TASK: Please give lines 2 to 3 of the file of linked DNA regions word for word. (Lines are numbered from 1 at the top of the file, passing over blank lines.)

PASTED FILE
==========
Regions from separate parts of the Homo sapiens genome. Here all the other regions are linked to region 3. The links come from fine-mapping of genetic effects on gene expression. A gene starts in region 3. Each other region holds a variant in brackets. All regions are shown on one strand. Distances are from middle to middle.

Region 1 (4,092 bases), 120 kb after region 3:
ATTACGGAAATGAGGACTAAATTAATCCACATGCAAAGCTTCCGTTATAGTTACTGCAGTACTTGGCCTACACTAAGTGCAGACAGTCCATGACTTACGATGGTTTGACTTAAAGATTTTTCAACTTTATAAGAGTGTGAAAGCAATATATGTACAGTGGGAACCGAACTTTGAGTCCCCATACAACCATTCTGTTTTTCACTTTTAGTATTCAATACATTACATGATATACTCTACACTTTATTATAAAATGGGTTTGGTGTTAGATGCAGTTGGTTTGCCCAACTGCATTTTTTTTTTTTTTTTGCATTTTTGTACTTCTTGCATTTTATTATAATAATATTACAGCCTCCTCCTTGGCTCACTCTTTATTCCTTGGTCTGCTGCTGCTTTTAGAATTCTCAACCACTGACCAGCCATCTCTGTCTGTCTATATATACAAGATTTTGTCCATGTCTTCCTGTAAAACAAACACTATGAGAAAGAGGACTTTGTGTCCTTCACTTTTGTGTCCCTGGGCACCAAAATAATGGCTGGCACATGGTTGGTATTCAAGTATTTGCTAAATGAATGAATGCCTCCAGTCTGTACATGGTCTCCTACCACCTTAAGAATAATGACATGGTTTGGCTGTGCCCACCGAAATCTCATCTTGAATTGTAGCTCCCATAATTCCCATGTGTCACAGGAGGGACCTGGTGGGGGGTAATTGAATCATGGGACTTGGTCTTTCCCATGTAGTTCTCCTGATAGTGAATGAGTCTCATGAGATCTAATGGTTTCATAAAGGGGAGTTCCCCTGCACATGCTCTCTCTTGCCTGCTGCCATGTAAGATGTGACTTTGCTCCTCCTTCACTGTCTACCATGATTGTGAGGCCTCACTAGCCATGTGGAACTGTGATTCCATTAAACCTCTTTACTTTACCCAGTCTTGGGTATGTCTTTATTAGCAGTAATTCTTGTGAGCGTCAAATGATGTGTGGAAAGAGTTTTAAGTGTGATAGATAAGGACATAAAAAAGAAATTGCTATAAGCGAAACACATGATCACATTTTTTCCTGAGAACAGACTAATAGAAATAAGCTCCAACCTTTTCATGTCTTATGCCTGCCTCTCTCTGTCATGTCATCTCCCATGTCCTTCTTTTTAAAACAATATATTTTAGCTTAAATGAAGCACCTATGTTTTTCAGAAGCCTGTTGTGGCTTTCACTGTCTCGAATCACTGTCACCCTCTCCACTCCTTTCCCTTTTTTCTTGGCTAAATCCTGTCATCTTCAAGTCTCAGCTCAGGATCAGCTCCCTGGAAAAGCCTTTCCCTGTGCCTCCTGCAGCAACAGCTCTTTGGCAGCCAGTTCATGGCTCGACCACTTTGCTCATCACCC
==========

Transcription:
Region 1 (4,092 bases), 120 kb after region 3:
ATTACGGAAATGAGGACTAAATTAATCCACATGCAAAGCTTCCGTTATAGTTACTGCAGTACTTGGCCTACACTAAGTGCAGACAGTCCATGACTTACGATGGTTTGACTTAAAGATTTTTCAACTTTATAAGAGTGTGAAAGCAATATATGTACAGTGGGAACCGAACTTTGAGTCCCCATACAACCATTCTGTTTTTCACTTTTAGTATTCAATACATTACATGATATACTCTACACTTTATTATAAAATGGGTTTGGTGTTAGATGCAGTTGGTTTGCCCAACTGCATTTTTTTTTTTTTTTTGCATTTTTGTACTTCTTGCATTTTATTATAATAATATTACAGCCTCCTCCTTGGCTCACTCTTTATTCCTTGGTCTGCTGCTGCTTTTAGAATTCTCAACCACTGACCAGCCATCTCTGTCTGTCTATATATACAAGATTTTGTCCATGTCTTCCTGTAAAACAAACACTATGAGAAAGAGGACTTTGTGTCCTTCACTTTTGTGTCCCTGGGCACCAAAATAATGGCTGGCACATGGTTGGTATTCAAGTATTTGCTAAATGAATGAATGCCTCCAGTCTGTACATGGTCTCCTACCACCTTAAGAATAATGACATGGTTTGGCTGTGCCCACCGAAATCTCATCTTGAATTGTAGCTCCCATAATTCCCATGTGTCACAGGAGGGACCTGGTGGGGGGTAATTGAATCATGGGACTTGGTCTTTCCCATGTAGTTCTCCTGATAGTGAATGAGTCTCATGAGATCTAATGGTTTCATAAAGGGGAGTTCCCCTGCACATGCTCTCTCTTGCCTGCTGCCATGTAAGATGTGACTTTGCTCCTCCTTCACTGTCTACCATGATTGTGAGGCCTCACTAGCCATGTGGAACTGTGATTCCATTAAACCTCTTTACTTTACCCAGTCTTGGGTATGTCTTTATTAGCAGTAATTCTTGTGAGCGTCAAATGATGTGTGGAAAGAGTTTTAAGTGTGATAGATAAGGACATAAAAAAGAAATTGCTATAAGCGAAACACATGATCACATTTTTTCCTGAGAACAGACTAATAGAAATAAGCTCCAACCTTTTCATGTCTTATGCCTGCCTCTCTCTGTCATGTCATCTCCCATGTCCTTCTTTTTAAAACAATATATTTTAGCTTAAATGAAGCACCTATGTTTTTCAGAAGCCTGTTGTGGCTTTCACTGTCTCGAATCACTGTCACCCTCTCCACTCCTTTCCCTTTTTTCTTGGCTAAATCCTGTCATCTTCAAGTCTCAGCTCAGGATCAGCTCCCTGGAAAAGCCTTTCCCTGTGCCTCCTGCAGCAACAGCTCTTTGGCAGCCAGTTCATGGCTCGACCACTTTGCTCATCACCC